CCL: Thermodynamic Data & Solvation - Calculation Questions:

 Sent to CCL by: Uwe Huniar [huniar~!]
some time ago we have been asked similar questions, so I forwarded this issue to our own implicit solvation expert, Frank Eckert. Here his answer (probably not directly an answer to all your questions, though):
 The topic of reference states is sometimes a bit confusing.
 The molar reference state of 1 mol/L in both gas and solution is the
 one that typically is used to compare the computed DGsolv to
 "experimentally" determined values, while the bar/mol reference state
 intended for the use in reaction free energy calculations using the
 thermodynamic cycle.
 I have put "experimentally" in quotes, because DGfus is not a direct
 observable in experiments. DGfus typically is extrapolated from
 solubility or VLE data via the Henry law constant and the definition of
 DGsolv depends on a given reference state. This by convention is the
 molar reference state of 1 mol/L in both gas and solution. The molar
 convention is also followed by Cramer and Truhlar in their SMx papers.
 They converted both experimental and calculated DGsolv value to the
 molar reference frame. The molar reference state is used in most
 databases and also by most experimentalists, but it is in no way a
 natural or self-explaining choice. It is just a convention. If you look
 into original papers from experimentalists, in particular older oner
 from Russia or China, you might as well also find other reference states.
Here is s link to a recent publication that tries to unravel some of the confusion:
 Hope this helps a bit,
Am 06.04.2017 um 08:24 schrieb MIELCZAREK Detlev Conrad
 Sent to CCL by: MIELCZAREK Detlev Conrad [detlev-conrad.mielczarek]^[]
 Dear CCL, a question on thermodynamic data & solvation from me, maybe you
 can help me.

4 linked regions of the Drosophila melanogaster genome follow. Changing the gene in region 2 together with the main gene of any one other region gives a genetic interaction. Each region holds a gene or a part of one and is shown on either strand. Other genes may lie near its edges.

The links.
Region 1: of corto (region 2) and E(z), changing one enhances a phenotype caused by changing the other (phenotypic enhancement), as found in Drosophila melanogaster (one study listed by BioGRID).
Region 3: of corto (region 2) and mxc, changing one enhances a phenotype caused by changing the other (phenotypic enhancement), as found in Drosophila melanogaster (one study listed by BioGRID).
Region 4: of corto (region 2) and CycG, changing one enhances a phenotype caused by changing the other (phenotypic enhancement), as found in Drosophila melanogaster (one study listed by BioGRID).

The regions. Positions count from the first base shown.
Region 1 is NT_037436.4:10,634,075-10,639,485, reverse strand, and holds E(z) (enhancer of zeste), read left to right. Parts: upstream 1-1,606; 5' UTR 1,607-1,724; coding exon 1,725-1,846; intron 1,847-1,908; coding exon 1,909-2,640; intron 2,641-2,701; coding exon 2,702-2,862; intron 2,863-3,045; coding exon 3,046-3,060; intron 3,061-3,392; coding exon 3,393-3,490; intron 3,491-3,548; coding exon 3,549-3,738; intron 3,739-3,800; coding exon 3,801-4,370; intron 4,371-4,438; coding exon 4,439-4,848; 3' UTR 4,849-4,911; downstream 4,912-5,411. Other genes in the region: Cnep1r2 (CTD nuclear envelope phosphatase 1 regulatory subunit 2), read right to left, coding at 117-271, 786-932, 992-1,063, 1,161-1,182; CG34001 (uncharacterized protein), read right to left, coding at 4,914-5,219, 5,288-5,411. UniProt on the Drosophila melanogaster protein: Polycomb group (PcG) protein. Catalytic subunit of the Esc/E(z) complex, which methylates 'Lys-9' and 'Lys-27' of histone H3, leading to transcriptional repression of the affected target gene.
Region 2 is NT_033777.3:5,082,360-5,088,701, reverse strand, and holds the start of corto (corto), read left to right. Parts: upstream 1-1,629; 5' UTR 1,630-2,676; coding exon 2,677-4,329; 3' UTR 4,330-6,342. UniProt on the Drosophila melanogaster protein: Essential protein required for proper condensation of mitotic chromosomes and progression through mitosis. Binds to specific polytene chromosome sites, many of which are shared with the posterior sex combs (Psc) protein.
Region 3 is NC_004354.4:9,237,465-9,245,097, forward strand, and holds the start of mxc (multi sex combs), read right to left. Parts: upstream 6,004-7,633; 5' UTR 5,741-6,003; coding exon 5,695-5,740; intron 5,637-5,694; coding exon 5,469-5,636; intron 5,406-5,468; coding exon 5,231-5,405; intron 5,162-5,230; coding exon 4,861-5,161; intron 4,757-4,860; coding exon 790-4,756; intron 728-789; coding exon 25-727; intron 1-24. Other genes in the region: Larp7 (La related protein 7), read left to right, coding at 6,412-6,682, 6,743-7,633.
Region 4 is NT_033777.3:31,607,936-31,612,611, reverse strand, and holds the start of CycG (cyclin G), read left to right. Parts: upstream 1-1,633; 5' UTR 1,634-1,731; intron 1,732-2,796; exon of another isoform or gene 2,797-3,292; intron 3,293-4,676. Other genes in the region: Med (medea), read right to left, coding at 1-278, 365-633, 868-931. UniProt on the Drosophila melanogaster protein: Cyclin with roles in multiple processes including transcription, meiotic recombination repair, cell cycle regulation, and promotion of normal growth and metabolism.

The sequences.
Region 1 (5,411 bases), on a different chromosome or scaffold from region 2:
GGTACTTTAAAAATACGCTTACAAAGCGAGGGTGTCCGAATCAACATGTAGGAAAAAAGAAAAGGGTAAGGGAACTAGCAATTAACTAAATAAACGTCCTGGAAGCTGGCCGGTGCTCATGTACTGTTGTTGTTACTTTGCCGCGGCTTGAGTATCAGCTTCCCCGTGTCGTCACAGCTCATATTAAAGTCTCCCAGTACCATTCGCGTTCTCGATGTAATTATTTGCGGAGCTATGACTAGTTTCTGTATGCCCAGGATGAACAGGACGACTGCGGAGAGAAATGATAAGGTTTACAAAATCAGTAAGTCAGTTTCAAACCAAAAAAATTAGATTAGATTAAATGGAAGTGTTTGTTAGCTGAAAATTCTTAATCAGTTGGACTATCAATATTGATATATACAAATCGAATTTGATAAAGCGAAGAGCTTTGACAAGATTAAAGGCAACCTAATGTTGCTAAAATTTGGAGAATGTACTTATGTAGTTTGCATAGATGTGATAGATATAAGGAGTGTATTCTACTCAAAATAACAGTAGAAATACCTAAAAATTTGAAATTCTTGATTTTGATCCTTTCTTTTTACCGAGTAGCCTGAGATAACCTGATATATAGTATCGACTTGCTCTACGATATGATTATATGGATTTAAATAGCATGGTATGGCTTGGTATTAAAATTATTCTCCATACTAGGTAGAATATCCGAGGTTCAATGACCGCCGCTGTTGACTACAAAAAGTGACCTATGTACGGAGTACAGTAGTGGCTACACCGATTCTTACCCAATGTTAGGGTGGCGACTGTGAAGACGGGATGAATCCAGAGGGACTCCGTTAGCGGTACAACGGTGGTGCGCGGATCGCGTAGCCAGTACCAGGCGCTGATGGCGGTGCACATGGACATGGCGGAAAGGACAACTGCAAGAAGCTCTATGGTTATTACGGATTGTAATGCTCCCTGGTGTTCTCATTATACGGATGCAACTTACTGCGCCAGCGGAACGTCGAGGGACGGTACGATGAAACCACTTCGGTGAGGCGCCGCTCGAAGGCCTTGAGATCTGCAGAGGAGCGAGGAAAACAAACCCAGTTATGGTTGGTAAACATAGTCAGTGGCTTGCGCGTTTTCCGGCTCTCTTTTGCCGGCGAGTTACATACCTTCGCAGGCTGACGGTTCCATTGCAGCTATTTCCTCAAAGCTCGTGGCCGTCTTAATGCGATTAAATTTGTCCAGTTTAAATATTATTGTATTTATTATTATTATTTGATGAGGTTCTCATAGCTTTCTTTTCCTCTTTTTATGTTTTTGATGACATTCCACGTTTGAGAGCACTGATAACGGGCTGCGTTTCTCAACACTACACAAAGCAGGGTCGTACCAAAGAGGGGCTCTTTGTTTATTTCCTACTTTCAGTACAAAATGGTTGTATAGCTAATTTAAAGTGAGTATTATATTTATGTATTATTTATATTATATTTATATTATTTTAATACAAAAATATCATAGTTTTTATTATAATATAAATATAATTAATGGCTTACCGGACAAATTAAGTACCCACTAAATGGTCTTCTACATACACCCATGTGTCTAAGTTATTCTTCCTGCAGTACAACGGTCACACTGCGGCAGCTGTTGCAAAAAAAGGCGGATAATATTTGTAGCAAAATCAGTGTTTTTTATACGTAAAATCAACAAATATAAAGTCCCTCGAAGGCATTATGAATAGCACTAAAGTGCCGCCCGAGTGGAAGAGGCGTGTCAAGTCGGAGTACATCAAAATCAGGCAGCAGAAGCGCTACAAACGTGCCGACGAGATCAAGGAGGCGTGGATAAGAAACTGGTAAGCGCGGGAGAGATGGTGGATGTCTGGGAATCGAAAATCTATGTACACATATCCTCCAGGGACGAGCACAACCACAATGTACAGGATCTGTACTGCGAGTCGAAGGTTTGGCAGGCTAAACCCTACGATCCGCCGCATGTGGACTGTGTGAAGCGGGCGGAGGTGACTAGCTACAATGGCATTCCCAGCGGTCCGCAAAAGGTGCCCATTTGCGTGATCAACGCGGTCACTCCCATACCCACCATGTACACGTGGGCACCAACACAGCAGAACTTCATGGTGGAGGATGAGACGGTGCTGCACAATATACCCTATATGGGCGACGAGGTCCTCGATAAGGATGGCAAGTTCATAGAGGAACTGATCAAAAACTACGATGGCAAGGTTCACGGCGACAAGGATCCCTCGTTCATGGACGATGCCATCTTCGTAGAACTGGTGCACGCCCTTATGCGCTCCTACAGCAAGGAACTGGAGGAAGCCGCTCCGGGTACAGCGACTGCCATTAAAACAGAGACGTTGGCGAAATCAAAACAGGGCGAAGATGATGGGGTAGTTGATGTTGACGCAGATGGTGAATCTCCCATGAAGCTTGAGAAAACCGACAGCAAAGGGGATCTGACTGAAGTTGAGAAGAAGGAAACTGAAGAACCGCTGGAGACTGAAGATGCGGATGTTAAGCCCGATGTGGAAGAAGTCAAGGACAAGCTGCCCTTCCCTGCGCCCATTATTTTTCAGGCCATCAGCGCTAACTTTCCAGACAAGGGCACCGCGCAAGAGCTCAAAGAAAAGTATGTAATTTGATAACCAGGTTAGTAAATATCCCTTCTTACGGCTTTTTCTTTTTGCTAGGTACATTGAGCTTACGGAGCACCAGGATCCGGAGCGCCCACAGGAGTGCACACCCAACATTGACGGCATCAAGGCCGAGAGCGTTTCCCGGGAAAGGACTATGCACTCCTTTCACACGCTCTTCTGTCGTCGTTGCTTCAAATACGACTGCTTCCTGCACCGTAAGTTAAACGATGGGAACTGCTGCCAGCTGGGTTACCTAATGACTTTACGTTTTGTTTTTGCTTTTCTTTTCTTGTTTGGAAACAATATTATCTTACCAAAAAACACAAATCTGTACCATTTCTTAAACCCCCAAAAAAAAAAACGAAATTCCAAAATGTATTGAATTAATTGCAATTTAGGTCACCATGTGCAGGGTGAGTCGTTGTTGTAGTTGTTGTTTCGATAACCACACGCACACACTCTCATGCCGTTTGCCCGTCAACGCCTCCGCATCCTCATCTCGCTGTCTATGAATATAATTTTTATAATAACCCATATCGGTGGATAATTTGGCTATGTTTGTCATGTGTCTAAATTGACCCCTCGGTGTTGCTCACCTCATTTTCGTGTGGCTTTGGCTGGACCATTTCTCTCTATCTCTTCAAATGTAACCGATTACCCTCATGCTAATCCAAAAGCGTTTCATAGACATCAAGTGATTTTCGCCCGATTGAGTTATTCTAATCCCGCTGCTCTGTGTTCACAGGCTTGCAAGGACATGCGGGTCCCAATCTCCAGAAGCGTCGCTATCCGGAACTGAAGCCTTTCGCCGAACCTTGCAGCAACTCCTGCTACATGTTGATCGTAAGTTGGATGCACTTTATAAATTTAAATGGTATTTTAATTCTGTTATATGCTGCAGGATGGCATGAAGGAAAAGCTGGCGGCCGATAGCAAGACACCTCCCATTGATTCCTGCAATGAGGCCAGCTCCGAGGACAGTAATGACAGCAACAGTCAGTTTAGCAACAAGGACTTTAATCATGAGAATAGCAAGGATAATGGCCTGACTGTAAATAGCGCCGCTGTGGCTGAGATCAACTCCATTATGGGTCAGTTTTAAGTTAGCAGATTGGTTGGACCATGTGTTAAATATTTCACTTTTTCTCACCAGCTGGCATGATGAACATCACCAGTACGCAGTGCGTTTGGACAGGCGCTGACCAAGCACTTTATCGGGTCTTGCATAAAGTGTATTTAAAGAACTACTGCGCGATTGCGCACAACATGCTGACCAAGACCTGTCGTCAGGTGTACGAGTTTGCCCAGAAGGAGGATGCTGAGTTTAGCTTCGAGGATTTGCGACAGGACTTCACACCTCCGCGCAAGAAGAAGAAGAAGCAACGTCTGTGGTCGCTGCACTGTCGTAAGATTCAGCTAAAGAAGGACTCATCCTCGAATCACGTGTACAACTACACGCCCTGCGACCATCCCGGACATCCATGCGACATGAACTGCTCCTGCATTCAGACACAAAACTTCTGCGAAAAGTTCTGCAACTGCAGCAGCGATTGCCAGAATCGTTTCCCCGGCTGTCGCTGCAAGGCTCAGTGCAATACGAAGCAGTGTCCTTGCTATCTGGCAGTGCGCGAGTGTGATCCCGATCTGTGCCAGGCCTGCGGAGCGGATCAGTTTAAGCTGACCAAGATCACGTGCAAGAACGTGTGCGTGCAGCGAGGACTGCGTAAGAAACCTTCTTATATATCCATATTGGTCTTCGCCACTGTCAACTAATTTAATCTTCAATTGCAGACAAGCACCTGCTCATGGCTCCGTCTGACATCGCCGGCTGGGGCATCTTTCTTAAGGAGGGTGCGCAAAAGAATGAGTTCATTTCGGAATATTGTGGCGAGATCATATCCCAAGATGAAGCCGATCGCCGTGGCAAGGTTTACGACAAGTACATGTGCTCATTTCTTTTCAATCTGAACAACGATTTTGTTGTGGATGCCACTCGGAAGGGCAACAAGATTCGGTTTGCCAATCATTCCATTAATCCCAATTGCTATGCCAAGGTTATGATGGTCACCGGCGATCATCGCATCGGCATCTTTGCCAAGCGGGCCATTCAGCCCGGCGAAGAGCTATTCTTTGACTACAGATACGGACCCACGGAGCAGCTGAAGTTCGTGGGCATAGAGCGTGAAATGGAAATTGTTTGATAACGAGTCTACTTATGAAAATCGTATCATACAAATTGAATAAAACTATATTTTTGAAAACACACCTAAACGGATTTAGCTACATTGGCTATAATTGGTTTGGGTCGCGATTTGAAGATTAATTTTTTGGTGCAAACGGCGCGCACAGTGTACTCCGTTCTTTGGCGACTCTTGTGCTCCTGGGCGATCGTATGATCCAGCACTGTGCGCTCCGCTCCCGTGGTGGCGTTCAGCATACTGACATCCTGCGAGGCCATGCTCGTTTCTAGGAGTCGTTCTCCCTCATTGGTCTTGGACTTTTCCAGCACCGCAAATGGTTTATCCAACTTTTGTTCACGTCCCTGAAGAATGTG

So, the basic problem for me is, that I am calculating/want to calculate
 thermodynamic data (Hf, S - hence also dG) in solvation, using implicit
 solvation models, SMD with a COSMO cavity to be specific. For my application,
 these should be accurate enough. (So no molecular dynamics simulations etc.)
 Solvation models are normally parametrised for dGsolv - so this value can be
 extracted from the quantum chemistry calculation as the difference in the
 calculated Gibbs Free Enthalpy.
 Hf can calculated easily in the gas phase, and a re-optimisation of the
 structure with solvation should capture the majority of the impact of solvation
 on the enthalpy. (Which is dominated by molecular structure.)
 (I guess there is the case of stabilisation and complexes, such as are reported
 for water. However this is currently beyond the scope of my work.)
 The topic of solvation has been discussed previously on the CCL here:
 And there is the book "Essentials of Computational Chemistry Theories and
 Models" from Professor Cramer with a section on phase change (the source of
 my confusion).
 Specifically, the discussion concerning the energy change related to the state
 conversion causes me some grief.
 On the one hand, the CCL responses read as if this should be applied in the case
 of any phase change, but then others suggest this is applicable only if the
 process is a second order reaction and thus the total number of mols changes? -
 The latter view seems to agree with the book...
 So if I have compound A in both the gas and liquid phase (from a quantum
 chemistry calculation), do I need to account for the phase change/change of
 state or not? Or is it something that can be included in the parametrisation of
 the solvation model/the quantum chemistry code already?
 Just to add more confusion to the topic: I have trialled a commercial product
 which gives the Gibbs Enthalpy of Solvation in kcal/mol for mol/L concentrations
 and using a very low end/fast functional, it gives values similar to when a
 correction term is added... on the other hand, where available, the calculated
 values without correction agree with the published values in the SMD paper: (Supplementary
 In addition, a regular computational chemistry calculation sees very little
 (virtually no) difference in the entropy between the gaseous and solvated phase.
 This would agree with the CCL-linked paper here . But this
 would clash with the common expectation that entropy in the liquid phase is
 Hence, I would highly appreciate if someone knowledgeable in the field of
 solvation could guide me onto the correct track.
 Detlev Conrad Mielczarek
 Scientific Visitor/Post Doctorant
 IFP Energies nouvelles
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